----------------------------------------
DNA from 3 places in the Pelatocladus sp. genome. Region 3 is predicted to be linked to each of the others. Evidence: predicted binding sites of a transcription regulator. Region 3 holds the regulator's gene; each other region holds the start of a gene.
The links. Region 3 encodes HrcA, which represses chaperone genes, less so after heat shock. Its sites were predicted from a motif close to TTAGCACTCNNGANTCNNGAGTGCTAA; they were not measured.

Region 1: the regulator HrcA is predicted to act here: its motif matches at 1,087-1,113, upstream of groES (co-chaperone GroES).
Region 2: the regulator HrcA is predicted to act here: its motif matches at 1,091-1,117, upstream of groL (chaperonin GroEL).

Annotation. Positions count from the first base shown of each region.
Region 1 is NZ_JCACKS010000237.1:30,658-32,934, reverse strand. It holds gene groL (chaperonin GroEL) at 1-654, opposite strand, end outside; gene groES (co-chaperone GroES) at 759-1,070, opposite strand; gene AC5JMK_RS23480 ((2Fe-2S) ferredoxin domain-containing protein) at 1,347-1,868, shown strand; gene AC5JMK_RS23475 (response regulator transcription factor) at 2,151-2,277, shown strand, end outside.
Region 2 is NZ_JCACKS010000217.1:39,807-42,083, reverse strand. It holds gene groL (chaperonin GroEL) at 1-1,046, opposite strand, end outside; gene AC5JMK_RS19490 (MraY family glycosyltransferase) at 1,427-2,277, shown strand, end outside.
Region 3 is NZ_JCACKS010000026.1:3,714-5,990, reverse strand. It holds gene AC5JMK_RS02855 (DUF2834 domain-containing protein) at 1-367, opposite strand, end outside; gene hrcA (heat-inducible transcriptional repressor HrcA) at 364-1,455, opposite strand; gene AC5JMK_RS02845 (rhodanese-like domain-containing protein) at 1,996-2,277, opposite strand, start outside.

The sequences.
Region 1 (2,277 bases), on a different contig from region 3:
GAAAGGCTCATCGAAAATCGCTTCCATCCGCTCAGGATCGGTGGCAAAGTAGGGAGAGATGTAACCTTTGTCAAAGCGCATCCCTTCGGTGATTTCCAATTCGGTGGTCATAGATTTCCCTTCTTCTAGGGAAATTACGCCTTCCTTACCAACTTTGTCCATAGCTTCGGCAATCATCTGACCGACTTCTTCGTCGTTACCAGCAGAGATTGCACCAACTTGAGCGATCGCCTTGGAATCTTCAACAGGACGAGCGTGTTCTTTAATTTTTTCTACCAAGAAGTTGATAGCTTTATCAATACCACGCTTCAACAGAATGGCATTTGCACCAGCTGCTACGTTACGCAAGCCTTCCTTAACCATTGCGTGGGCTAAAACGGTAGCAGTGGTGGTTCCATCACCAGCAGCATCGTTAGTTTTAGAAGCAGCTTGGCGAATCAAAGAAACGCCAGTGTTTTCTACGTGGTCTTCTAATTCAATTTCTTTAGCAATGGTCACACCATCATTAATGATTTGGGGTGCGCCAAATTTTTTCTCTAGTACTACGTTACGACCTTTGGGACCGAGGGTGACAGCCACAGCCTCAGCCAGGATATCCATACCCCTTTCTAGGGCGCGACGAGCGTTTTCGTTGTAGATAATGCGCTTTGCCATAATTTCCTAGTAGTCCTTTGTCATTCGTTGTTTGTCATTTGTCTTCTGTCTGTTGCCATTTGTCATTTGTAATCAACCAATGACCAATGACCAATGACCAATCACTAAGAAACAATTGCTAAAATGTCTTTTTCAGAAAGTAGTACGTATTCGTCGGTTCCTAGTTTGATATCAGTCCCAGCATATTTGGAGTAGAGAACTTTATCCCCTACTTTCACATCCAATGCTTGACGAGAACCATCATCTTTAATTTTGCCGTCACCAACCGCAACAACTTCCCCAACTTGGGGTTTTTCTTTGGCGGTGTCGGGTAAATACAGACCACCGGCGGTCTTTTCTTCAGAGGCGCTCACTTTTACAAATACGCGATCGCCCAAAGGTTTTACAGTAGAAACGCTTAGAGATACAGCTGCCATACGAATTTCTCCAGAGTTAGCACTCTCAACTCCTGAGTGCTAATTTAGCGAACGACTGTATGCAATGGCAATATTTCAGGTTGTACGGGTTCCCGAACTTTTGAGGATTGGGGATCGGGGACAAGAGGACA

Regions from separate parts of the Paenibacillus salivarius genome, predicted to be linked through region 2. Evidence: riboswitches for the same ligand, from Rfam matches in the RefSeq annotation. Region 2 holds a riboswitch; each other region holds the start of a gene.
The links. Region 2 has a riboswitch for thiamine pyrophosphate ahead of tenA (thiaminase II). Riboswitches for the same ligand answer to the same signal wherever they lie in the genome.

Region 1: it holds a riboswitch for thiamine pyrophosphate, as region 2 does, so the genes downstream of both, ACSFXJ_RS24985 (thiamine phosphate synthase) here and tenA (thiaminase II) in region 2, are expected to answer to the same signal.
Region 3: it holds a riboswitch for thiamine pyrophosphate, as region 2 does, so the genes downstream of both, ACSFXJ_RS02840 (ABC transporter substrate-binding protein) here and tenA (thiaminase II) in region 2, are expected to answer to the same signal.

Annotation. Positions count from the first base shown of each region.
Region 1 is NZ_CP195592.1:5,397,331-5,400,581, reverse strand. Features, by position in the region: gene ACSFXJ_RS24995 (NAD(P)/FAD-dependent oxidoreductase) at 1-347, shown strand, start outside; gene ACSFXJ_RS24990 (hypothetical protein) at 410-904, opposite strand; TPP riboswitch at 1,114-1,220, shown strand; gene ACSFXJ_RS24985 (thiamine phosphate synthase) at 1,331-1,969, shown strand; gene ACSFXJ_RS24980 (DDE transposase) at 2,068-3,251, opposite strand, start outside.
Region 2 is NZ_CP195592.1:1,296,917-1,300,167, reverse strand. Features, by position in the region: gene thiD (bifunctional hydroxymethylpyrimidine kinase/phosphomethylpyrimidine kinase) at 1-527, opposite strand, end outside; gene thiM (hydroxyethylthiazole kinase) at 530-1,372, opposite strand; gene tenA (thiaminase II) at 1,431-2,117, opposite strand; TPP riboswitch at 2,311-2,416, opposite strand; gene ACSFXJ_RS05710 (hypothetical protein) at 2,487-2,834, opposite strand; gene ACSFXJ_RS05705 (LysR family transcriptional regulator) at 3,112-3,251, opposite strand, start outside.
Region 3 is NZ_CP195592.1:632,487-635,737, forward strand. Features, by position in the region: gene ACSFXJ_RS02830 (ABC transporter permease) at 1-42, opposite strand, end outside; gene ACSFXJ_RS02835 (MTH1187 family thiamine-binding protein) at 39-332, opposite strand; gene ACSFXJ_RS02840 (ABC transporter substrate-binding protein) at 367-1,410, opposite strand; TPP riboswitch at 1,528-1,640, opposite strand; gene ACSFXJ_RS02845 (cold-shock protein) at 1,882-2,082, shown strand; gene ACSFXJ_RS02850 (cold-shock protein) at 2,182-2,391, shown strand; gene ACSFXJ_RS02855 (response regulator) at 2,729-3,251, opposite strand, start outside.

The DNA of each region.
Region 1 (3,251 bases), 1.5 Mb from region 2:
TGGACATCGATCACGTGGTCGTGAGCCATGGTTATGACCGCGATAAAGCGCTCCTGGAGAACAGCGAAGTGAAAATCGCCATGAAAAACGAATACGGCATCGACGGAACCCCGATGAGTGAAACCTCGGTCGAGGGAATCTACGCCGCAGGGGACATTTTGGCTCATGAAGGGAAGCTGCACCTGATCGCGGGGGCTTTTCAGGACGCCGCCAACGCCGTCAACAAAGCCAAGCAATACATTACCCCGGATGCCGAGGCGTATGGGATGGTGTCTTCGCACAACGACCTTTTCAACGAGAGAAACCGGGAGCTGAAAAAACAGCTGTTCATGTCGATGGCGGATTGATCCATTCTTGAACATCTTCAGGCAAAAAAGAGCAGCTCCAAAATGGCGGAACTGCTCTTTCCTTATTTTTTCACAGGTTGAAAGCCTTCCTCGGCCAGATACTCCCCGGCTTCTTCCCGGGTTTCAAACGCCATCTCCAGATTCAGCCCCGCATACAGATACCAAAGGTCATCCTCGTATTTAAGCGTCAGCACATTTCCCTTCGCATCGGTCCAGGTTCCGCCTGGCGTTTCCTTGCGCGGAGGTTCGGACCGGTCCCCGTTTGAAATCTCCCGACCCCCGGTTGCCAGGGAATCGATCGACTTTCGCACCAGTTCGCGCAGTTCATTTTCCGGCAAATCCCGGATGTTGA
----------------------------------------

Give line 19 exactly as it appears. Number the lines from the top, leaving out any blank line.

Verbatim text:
Region 3 is NZ_CP195592.1:632,487-635,737, forward strand. Features, by position in the region: gene ACSFXJ_RS02830 (ABC transporter permease) at 1-42, opposite strand, end outside; gene ACSFXJ_RS02835 (MTH1187 family thiamine-binding protein) at 39-332, opposite strand; gene ACSFXJ_RS02840 (ABC transporter substrate-binding protein) at 367-1,410, opposite strand; TPP riboswitch at 1,528-1,640, opposite strand; gene ACSFXJ_RS02845 (cold-shock protein) at 1,882-2,082, shown strand; gene ACSFXJ_RS02850 (cold-shock protein) at 2,182-2,391, shown strand; gene ACSFXJ_RS02855 (response regulator) at 2,729-3,251, opposite strand, start outside.